Thermoelectric systems are based on technology that leverages differences in temperature to generate electricity, and we’ve seen how this approach can be applied to the world’s tiniest refrigerator, cooking pots that power smartphones and even thermoelectric paint. A new example from scientists at the University of Colorado (UC) explores the everyday potential of this technology, demonstrated as a ring that harvests energy from the human body and can even repair itself when damaged.
The thermoelectric ring is an extension of earlier research from the group of UC mechanical engineers, who in 2018 demonstrated a type of electronic skin that could bend, twist, and conform to the actual skin of its wearer. Embedded with sensors, the skin was designed to function as a discreet wearable computer, but perhaps its coolest function was that it could heal itself when damaged.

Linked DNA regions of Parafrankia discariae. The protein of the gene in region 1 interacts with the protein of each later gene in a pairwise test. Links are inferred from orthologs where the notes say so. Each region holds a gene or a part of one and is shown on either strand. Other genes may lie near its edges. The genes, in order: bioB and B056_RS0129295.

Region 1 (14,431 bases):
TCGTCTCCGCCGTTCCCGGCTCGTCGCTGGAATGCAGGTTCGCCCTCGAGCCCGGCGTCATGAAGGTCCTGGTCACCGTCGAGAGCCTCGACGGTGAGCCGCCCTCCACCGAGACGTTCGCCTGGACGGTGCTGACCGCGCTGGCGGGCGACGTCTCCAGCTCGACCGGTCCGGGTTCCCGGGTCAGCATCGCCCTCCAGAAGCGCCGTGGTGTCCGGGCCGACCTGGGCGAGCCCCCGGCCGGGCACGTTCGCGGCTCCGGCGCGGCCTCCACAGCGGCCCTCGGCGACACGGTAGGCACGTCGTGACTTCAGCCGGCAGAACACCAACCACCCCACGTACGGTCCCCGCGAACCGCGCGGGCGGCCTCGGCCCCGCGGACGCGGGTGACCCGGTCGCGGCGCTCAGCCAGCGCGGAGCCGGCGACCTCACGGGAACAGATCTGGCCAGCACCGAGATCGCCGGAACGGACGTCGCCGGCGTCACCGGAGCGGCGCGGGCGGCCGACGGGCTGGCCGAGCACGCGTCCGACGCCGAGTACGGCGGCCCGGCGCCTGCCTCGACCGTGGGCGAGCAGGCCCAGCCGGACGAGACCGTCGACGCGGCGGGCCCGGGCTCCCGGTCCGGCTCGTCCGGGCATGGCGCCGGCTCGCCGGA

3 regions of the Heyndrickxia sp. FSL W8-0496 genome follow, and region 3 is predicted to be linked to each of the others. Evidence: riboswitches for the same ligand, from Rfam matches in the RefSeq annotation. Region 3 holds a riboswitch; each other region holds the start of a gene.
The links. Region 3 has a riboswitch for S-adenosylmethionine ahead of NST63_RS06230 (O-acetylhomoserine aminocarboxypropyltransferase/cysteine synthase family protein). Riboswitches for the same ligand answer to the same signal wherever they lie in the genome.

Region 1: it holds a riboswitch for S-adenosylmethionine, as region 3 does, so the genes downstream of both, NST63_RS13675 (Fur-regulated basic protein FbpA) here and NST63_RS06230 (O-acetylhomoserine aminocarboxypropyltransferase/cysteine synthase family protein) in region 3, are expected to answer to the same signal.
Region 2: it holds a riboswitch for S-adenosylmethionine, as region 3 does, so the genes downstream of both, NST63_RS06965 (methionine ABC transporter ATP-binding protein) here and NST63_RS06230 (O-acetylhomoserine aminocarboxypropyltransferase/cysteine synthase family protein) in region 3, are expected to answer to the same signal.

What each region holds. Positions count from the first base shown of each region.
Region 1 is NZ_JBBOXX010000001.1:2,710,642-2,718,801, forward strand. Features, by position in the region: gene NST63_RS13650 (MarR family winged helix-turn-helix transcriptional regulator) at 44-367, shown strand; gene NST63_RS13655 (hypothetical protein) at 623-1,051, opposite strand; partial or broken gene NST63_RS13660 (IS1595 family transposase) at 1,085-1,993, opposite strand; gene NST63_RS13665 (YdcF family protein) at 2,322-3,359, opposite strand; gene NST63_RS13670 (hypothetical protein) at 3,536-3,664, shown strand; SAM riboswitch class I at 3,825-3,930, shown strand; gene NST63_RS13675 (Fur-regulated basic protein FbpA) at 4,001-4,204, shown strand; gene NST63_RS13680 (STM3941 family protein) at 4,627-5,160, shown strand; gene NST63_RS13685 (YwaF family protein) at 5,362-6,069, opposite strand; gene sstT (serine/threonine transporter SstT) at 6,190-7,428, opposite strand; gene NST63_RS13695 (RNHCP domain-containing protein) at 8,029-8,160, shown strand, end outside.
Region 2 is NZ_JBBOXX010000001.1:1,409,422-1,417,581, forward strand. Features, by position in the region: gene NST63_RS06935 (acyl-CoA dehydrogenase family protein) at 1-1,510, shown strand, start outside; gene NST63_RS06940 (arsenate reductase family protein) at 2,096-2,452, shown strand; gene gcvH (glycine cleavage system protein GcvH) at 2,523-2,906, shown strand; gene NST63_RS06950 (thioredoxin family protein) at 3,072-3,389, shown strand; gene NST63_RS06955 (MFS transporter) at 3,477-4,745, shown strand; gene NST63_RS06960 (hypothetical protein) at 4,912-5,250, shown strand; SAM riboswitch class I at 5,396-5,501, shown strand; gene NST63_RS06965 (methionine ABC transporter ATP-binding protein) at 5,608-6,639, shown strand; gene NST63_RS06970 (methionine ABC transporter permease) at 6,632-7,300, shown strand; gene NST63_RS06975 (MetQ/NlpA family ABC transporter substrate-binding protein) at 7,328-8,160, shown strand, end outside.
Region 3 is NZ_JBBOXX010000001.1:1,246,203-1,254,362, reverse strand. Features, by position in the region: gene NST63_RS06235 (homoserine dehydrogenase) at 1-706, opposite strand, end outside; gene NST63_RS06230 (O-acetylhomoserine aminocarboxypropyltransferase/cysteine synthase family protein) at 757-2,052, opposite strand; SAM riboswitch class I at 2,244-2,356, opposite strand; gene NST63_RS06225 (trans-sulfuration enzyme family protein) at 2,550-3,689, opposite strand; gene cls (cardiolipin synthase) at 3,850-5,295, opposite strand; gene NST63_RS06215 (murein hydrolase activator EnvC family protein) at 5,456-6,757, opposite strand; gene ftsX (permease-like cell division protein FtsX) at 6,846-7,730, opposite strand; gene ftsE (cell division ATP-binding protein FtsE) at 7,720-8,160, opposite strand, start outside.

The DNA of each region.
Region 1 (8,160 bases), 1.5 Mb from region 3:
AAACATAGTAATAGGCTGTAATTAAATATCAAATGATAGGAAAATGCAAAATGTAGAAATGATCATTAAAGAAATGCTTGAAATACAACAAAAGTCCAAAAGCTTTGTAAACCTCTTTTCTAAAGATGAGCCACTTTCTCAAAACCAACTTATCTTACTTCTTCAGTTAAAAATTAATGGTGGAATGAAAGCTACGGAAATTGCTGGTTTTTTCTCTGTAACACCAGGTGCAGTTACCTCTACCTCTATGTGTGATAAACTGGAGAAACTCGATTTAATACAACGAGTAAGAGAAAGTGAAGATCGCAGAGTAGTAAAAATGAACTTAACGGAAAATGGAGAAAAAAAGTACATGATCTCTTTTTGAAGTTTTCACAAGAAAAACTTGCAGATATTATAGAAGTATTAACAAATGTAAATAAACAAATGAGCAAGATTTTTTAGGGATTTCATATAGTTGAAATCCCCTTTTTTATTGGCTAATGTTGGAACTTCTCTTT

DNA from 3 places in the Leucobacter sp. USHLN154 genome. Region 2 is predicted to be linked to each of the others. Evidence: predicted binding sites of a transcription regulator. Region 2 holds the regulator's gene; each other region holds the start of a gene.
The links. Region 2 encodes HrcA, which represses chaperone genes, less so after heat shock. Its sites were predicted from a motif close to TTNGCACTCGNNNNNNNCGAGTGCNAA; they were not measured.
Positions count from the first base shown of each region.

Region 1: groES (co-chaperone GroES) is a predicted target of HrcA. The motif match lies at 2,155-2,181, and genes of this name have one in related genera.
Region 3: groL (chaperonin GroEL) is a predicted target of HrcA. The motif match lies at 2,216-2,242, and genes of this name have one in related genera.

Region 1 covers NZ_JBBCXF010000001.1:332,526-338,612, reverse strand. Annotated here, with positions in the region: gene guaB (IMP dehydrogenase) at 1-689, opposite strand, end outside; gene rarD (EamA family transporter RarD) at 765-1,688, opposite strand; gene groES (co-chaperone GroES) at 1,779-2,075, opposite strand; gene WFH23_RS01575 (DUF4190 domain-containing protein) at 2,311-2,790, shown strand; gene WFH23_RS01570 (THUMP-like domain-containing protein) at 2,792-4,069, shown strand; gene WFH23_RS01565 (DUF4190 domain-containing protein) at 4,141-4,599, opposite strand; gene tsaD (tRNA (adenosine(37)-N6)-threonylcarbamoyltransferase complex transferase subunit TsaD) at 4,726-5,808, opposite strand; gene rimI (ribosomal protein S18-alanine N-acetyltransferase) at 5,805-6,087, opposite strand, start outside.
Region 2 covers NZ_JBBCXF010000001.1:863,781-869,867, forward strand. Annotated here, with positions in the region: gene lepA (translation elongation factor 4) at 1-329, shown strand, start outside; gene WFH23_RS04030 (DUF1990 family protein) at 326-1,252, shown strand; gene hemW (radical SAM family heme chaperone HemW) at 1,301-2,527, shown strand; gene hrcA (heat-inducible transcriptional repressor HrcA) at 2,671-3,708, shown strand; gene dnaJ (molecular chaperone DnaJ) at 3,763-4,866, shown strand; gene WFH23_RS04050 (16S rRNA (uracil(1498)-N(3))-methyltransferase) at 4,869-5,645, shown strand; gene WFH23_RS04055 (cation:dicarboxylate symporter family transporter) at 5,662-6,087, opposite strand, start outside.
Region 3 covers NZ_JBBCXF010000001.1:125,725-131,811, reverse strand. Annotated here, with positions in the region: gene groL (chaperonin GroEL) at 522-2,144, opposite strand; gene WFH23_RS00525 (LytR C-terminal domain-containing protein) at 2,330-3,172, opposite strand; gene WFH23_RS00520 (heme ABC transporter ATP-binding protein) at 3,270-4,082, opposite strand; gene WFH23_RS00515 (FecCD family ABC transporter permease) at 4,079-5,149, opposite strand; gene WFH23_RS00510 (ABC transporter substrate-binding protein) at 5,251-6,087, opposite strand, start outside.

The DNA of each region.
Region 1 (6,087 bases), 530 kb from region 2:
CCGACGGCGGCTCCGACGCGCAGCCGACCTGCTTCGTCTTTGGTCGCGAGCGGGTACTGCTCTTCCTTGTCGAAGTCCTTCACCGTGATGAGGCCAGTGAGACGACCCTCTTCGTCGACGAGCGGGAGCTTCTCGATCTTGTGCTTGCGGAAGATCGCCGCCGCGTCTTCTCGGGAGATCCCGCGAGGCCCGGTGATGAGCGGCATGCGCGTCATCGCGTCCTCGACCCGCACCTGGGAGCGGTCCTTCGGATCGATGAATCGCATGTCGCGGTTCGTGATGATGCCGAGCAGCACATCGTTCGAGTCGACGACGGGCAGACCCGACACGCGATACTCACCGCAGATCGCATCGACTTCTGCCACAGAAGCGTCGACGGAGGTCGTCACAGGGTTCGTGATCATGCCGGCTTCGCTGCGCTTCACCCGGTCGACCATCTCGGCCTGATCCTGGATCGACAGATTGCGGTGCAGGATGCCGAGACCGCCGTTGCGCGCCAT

This was due to the structure of the e-skin, which consisted of a special polymer called polyimine that was doped with silver nanoparticles, creating a chemical bond that could mend itself in the event of a tear. This attribute is again a key feature of the team’s newest device, though unlike the e-skin, the thermoelectric ring doesn’t need to be hooked up to an external power source.